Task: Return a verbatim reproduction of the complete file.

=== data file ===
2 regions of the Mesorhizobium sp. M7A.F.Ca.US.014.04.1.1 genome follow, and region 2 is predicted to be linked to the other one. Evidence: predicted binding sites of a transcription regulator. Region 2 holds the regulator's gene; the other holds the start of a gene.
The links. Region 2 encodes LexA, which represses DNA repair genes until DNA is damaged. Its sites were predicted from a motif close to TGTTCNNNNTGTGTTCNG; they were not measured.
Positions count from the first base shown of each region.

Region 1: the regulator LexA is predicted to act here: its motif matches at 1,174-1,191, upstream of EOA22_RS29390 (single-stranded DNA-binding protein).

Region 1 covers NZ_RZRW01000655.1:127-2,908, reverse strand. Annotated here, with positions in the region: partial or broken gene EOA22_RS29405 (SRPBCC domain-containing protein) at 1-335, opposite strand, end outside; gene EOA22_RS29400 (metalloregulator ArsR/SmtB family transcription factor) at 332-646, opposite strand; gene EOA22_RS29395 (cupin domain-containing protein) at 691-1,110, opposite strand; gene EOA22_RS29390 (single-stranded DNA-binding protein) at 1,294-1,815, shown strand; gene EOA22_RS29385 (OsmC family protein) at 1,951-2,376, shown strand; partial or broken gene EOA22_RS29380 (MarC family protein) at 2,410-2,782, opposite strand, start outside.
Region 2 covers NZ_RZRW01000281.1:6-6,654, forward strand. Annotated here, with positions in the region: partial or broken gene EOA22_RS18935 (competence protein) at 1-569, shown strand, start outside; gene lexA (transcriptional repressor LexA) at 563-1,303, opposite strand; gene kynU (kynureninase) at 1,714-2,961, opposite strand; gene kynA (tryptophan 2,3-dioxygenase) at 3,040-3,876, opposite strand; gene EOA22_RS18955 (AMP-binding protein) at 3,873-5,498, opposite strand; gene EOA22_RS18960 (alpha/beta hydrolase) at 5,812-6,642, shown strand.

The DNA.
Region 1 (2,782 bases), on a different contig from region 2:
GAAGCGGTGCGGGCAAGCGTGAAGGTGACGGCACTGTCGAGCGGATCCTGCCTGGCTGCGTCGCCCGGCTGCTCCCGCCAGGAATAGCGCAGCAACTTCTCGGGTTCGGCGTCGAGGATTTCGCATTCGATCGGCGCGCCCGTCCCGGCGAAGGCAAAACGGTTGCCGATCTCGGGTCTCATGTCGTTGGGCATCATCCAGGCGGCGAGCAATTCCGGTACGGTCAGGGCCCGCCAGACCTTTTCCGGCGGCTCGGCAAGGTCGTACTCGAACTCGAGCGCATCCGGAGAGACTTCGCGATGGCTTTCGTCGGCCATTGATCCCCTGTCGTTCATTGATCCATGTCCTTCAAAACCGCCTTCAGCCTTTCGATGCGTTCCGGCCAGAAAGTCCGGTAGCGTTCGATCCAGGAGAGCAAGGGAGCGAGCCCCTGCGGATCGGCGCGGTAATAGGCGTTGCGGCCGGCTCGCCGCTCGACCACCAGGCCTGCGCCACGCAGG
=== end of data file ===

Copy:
2 regions of the Mesorhizobium sp. M7A.F.Ca.US.014.04.1.1 genome follow, and region 2 is predicted to be linked to the other one. Evidence: predicted binding sites of a transcription regulator. Region 2 holds the regulator's gene; the other holds the start of a gene.
The links. Region 2 encodes LexA, which represses DNA repair genes until DNA is damaged. Its sites were predicted from a motif close to TGTTCNNNNTGTGTTCNG; they were not measured.
Positions count from the first base shown of each region.

Region 1: the regulator LexA is predicted to act here: its motif matches at 1,174-1,191, upstream of EOA22_RS29390 (single-stranded DNA-binding protein).

Region 1 covers NZ_RZRW01000655.1:127-2,908, reverse strand. Annotated here, with positions in the region: partial or broken gene EOA22_RS29405 (SRPBCC domain-containing protein) at 1-335, opposite strand, end outside; gene EOA22_RS29400 (metalloregulator ArsR/SmtB family transcription factor) at 332-646, opposite strand; gene EOA22_RS29395 (cupin domain-containing protein) at 691-1,110, opposite strand; gene EOA22_RS29390 (single-stranded DNA-binding protein) at 1,294-1,815, shown strand; gene EOA22_RS29385 (OsmC family protein) at 1,951-2,376, shown strand; partial or broken gene EOA22_RS29380 (MarC family protein) at 2,410-2,782, opposite strand, start outside.
Region 2 covers NZ_RZRW01000281.1:6-6,654, forward strand. Annotated here, with positions in the region: partial or broken gene EOA22_RS18935 (competence protein) at 1-569, shown strand, start outside; gene lexA (transcriptional repressor LexA) at 563-1,303, opposite strand; gene kynU (kynureninase) at 1,714-2,961, opposite strand; gene kynA (tryptophan 2,3-dioxygenase) at 3,040-3,876, opposite strand; gene EOA22_RS18955 (AMP-binding protein) at 3,873-5,498, opposite strand; gene EOA22_RS18960 (alpha/beta hydrolase) at 5,812-6,642, shown strand.

The DNA.
Region 1 (2,782 bases), on a different contig from region 2:
GAAGCGGTGCGGGCAAGCGTGAAGGTGACGGCACTGTCGAGCGGATCCTGCCTGGCTGCGTCGCCCGGCTGCTCCCGCCAGGAATAGCGCAGCAACTTCTCGGGTTCGGCGTCGAGGATTTCGCATTCGATCGGCGCGCCCGTCCCGGCGAAGGCAAAACGGTTGCCGATCTCGGGTCTCATGTCGTTGGGCATCATCCAGGCGGCGAGCAATTCCGGTACGGTCAGGGCCCGCCAGACCTTTTCCGGCGGCTCGGCAAGGTCGTACTCGAACTCGAGCGCATCCGGAGAGACTTCGCGATGGCTTTCGTCGGCCATTGATCCCCTGTCGTTCATTGATCCATGTCCTTCAAAACCGCCTTCAGCCTTTCGATGCGTTCCGGCCAGAAAGTCCGGTAGCGTTCGATCCAGGAGAGCAAGGGAGCGAGCCCCTGCGGATCGGCGCGGTAATAGGCGTTGCGGCCGGCTCGCCGCTCGACCACCAGGCCTGCGCCACGCAGG